One thing that's weird, and it's probably a bug, is that the fingerprint sensor indicator constantly flashes on the always-on display, even at night when the always-on display is set to be turned off.

The fingerprint sensor does work pretty well though, and that's a bit surprising. Previous in-display fingerprint sensors haven't been very good, and it's good to see the technology improving. Placing my finger accurately without looking is still a minor issue though, as there's no longer any physical indicator as to where the sensor is actually located.

One other thing I want to point out is that the display is flat, rather than having the curved sides that the P30 Pro has. I like this much better. Phones with curved edges can be hard to use, especially with one hand. It's too easy to accidentally be touching the screen while holding it.

Camera

I'd love to tell you that the camera is nothing to write home about and that Huawei put everything into the P30 Pro, but that would simply be untrue. The main sensor is a Leica-certified 40-megapixel SuperSpectrum lens. Rather than using traditional RGB, the company swapped out green pixels for yellow, allowing in 40% more light.

The aperture on the main sensor is a bit smaller on the P30 compared to the Pro, at f/1.8 instead of f/1.6. While that means low-light performance isn't quite as good, it still smokes the competition, as long as that competition isn't the P30 Pro.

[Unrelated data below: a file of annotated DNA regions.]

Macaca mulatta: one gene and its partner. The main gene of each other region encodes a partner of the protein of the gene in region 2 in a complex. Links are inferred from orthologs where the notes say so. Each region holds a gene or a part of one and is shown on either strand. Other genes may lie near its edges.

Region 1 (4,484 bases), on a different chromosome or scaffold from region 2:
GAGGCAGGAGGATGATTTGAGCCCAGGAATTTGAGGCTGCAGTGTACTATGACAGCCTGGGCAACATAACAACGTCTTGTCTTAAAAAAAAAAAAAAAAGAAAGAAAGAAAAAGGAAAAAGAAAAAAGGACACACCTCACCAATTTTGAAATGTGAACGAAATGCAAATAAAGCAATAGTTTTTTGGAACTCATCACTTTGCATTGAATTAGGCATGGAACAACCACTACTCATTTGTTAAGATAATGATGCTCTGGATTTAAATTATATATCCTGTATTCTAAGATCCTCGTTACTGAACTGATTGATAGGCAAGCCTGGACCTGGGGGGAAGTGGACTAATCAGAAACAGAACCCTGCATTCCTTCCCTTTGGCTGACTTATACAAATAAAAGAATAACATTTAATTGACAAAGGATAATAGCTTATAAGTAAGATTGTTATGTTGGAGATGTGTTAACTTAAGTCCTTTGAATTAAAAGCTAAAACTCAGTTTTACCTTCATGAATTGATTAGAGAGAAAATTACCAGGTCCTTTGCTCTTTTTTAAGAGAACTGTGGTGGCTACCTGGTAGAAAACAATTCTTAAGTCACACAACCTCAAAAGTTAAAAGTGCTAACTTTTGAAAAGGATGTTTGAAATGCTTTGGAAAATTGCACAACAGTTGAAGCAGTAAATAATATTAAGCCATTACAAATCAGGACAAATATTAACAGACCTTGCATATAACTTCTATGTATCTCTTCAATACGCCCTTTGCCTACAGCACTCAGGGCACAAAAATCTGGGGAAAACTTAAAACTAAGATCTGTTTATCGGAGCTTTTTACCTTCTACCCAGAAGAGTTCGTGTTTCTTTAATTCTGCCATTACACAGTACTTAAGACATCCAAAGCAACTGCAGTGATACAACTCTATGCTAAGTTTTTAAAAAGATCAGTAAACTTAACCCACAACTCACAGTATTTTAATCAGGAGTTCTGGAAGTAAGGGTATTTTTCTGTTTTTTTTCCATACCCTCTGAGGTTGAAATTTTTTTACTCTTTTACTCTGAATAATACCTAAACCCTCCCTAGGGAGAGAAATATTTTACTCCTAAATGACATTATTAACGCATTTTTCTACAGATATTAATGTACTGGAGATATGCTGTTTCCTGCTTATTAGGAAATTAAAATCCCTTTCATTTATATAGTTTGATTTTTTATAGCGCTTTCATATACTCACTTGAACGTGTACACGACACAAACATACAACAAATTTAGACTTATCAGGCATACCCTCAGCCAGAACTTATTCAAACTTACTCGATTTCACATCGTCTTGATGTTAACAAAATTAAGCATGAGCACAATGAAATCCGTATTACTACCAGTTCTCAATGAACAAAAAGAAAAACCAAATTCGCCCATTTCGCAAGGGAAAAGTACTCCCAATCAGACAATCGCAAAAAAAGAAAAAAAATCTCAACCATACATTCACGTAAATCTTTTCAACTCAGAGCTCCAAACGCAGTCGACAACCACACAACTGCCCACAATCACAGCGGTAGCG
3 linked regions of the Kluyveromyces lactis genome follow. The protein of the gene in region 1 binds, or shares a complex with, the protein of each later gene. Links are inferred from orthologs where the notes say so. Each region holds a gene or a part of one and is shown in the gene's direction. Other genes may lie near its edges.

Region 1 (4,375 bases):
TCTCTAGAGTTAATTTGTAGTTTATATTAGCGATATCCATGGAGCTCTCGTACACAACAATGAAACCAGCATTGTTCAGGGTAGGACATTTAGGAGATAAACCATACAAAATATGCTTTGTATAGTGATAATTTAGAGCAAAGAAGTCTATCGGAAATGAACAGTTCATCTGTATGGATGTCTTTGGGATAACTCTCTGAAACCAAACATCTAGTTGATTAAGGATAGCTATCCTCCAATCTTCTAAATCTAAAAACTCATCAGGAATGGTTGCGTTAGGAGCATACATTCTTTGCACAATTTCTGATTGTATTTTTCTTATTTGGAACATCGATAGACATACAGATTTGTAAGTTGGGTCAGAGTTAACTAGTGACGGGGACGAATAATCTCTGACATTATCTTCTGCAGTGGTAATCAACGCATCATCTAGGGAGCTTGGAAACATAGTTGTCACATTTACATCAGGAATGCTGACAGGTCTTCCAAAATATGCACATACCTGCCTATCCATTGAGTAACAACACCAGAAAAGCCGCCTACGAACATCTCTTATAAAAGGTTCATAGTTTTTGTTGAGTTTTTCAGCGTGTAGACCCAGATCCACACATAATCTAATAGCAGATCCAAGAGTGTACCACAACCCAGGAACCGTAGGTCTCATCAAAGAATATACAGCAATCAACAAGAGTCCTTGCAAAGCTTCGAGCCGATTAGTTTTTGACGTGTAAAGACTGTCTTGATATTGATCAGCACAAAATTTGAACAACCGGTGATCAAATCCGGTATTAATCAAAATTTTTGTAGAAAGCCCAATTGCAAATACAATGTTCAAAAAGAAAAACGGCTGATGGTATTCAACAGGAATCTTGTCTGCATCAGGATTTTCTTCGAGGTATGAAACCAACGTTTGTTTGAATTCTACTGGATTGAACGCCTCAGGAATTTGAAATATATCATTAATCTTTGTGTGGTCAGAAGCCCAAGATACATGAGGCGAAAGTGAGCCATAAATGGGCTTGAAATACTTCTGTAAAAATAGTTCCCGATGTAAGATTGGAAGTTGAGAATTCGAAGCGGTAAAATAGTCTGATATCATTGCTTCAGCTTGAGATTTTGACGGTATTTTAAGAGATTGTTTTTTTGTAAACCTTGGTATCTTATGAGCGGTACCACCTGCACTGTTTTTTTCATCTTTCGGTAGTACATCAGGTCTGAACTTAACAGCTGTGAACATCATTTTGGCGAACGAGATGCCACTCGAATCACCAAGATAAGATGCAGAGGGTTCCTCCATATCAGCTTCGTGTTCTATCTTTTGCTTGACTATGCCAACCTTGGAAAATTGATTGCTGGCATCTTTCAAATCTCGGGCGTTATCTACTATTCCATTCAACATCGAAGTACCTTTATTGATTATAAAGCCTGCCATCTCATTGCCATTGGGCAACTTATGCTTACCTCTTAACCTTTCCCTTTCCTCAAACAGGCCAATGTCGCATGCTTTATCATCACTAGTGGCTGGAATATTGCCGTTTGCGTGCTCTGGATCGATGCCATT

iPhone Xs Max P30 P30 Pro


All of the above images were taken in my hotel room in Paris, at night, with the lights off. I keep using these samples because it's the perfect example of the low-light capabilities of both of these phones, and how it stands up to the competition. It's one thing to see this type of stuff demoed at an event, and it's another thing to see how easy it is to do in-person.

Here are some samples from the main camera.

Ultimately, the camera is awesome, and you can't argue what it can do in low-light settings. But there are two more sensors on here, one for ultrawide shots and one with 3x zoom.

So let's talk a bit about zoom. In a camera, zoom works by moving two lenses further apart or closer together. In a smartphone camera, there's just not enough room for that, so OEMs have come up with multiple solutions.